"Imagine you’re an 8- or 10-year-old kid with a family made up of essential workers or you have experienced the loss of a grandparent and you are seeing the unrest live on television," Reynolds said. "We are seeing the anxiety, the depression and seeing things in kids we typically see in those who suffer extreme anxiety."

Before the pandemic, workers from the Family Children's Association used to take Gabrielle to the park or mall — activities that helped her socialize, her grandmother said.

Luverne Mann, 63, since has tried virtual counseling and family therapy, but the online experience was not the same as in-person for Gabrielle, she said. Mann worries about her granddaughter's ability to cope with so much change.

"She was coming along very well, and when COVID happened, the services had to stop. They weren’t the same. It disrupted her life," Mann said.

When her school — Nassau BOCES Jerusalem Avenue Elementary School in North Bellmore — recently reopened, "That's when you noticed an improvement in her behavior," Mann said. "She enjoys going to school. It is the only outlet she has right now."

Sabena Barclay, 46, of Roslyn Heights, has similar worries. She said her son, Evan-Jay Barclay, 17, was just days back into his senior year this month at Nassau BOCES Center for Community Adjustment High School in Wantagh when it closed due to a positive COVID-19 case.

"Kids like my son need that social aspect of being around other kids, even if it's just five kids. They need to have that interaction," said Barclay, who has attended Family Children's virtual parent workshops.

The Family Children's Association has held several webinars for parents, including on how to talk to children, recognize anxiety and model good behaviors, Reynolds said.

Districts adding more in-person days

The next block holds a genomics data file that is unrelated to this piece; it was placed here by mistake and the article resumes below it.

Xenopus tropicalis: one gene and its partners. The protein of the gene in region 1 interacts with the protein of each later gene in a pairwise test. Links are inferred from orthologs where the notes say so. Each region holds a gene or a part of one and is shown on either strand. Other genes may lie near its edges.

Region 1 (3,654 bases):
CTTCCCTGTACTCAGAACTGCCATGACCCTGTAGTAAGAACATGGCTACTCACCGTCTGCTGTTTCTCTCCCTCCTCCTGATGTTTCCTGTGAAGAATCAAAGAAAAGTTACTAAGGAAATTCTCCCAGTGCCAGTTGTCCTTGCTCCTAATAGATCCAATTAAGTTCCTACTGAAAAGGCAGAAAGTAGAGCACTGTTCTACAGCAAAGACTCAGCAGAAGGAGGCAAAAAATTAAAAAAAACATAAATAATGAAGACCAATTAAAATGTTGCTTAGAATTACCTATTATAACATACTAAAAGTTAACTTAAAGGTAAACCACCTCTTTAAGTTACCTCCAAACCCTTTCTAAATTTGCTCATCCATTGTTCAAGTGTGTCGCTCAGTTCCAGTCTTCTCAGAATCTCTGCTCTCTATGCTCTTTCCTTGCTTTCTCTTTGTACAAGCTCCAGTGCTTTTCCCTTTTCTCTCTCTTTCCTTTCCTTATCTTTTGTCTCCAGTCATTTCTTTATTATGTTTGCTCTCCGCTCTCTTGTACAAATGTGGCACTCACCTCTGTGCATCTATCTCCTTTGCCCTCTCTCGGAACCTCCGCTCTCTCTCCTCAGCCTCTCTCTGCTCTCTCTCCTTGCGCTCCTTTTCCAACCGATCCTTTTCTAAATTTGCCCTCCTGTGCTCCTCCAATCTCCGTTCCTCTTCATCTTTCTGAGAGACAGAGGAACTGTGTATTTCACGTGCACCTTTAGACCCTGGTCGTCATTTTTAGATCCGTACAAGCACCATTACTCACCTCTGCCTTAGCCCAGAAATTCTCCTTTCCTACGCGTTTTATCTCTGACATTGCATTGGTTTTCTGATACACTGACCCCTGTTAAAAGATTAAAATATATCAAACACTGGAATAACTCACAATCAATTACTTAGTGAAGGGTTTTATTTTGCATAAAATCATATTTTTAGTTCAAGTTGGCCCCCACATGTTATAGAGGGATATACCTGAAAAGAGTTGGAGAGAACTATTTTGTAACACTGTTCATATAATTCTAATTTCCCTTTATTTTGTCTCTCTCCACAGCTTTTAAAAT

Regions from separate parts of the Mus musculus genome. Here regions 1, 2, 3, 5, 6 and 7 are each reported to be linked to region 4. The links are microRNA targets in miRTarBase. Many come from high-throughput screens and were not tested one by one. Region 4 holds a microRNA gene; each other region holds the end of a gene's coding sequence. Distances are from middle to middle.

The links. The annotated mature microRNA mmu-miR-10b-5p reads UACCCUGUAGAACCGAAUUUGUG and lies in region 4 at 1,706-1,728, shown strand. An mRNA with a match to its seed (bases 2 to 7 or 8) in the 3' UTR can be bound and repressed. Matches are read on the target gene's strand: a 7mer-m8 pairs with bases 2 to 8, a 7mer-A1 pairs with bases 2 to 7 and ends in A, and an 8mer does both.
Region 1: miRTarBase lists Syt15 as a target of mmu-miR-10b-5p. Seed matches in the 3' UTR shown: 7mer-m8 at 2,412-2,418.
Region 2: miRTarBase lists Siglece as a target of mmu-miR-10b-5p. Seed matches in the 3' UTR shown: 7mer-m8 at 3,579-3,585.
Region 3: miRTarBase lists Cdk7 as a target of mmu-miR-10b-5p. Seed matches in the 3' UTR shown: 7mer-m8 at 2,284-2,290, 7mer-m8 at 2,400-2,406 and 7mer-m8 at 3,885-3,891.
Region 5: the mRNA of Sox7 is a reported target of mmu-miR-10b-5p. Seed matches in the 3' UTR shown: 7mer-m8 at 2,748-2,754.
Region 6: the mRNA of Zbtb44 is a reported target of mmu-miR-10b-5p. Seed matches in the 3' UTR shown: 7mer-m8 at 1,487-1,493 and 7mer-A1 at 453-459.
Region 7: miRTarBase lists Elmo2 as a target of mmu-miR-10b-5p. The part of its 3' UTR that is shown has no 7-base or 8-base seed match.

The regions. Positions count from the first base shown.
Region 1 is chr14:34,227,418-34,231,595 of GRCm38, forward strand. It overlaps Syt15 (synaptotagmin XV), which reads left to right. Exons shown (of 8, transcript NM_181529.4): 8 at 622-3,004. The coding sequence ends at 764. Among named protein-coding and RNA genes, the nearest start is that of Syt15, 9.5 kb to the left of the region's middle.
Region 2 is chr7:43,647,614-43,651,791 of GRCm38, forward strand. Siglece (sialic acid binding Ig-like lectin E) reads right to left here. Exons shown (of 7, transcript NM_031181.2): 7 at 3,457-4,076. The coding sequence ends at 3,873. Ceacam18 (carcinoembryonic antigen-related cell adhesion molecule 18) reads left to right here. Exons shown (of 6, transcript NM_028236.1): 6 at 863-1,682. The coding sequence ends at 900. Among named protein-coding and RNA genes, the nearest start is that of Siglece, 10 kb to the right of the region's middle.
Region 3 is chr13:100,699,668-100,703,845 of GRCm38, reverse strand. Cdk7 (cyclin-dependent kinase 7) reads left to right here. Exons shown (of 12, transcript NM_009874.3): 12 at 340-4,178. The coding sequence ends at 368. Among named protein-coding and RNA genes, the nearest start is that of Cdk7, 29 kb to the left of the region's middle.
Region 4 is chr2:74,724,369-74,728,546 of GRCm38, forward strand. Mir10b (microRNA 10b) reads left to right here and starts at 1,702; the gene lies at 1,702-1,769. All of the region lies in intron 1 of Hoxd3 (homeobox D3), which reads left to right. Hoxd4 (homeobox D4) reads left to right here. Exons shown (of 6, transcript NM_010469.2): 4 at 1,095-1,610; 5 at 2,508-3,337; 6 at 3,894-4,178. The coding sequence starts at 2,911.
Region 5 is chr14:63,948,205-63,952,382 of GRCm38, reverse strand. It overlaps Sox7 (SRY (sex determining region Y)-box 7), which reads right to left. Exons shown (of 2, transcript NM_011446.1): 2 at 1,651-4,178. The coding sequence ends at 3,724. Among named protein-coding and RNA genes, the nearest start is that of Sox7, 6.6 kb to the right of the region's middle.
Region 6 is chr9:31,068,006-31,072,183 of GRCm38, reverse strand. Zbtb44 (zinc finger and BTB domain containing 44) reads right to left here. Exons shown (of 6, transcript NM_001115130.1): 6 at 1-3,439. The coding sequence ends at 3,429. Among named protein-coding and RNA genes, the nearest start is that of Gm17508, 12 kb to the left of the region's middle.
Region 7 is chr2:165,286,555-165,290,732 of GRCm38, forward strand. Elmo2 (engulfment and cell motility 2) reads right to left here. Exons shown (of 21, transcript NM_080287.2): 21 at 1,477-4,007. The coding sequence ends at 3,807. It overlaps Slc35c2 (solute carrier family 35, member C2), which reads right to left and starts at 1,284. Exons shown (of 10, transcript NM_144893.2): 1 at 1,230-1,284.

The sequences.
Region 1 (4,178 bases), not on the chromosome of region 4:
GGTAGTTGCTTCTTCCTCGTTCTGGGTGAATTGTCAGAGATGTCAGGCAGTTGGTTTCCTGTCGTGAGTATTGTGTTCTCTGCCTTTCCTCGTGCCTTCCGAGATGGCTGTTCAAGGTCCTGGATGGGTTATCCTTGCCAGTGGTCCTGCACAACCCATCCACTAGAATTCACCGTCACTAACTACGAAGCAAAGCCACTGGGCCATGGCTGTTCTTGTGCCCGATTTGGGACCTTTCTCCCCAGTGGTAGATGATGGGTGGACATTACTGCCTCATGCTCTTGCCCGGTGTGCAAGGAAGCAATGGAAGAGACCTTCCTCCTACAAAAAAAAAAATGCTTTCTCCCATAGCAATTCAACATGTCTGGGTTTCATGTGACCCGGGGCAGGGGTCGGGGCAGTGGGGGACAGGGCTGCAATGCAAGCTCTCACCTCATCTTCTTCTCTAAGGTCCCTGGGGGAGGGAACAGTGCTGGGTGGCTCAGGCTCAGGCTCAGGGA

Two districts in Suffolk County — Sachem and Longwood — plan to add in-person days, hoping to return students to some normalcy. Starting Monday, Longwood students will begin to phase back to in-person, by grade, over a three-week period, Superintendent Michael Lonergan said. That will get students back in class four days a week. Students who chose distance learning can still learn remotely.

The districts said they had seen higher levels of anxiety, depression and trauma among students.

"Those issues are real under the best of circumstances," Lonergan said. "The bottom line is we need our children back in school."

Longwood, with about 9,100 students, has a history of making mental health resources a priority, Lonergan said. The district moved much of its mental health response to a virtual platform, including training parents as mental health first-aid responders. Social workers and school psychologists go into classrooms with Chromebooks to connect remote learners with their peers.

The district partners with Northwell Health for virtual workshops that provide coping tools to deal with stress and anxiety.

Robert Lennon, 17, a senior at Longwood High School, said he had seen signs of stress among his peers, including a lack of motivation to finish their schoolwork. But teachers had tried to make the learning environment "as close to normal as possible," he said.

He agrees with the district’s decision to add in-person days back to the schedule, saying it would not only improve academics, but social well-being as well.

"For me and many of my peers, we have concerns about the virus — not so much for us, but for our families getting it," he said. "A lot of our teachers have given us the opportunity to talk to them about things we can do to make our lives less stressful, and as students we talk to one another. Our counselor’s doors are always open."

"We are seeing a lot of trauma from the pandemic, and we are helping students to stay connected to other human beings during an isolated time," said Stephanie Columbia, the district's director of mental health.

Last school year, Sachem, Long Island's second-largest district with an enrollment of about 12,500 students, hired a chairperson for Social and Emotional Learning. The district added a second chair this year, said Erin Hynes, assistant superintendent for Curriculum and Instruction.

The district has expanded a peer education program created at the high school to all grades. In the program, students engage with their peers to combat bullying and improve communication with each other. The district also produces a monthly newsletter on mental health and offers weekly Zoom meditation and yoga to staff.

"We educate the whole child," Hynes said, adding that academics play into the decision to bring some students back to school, "but for us, social and emotional learning far exceeds the need for this."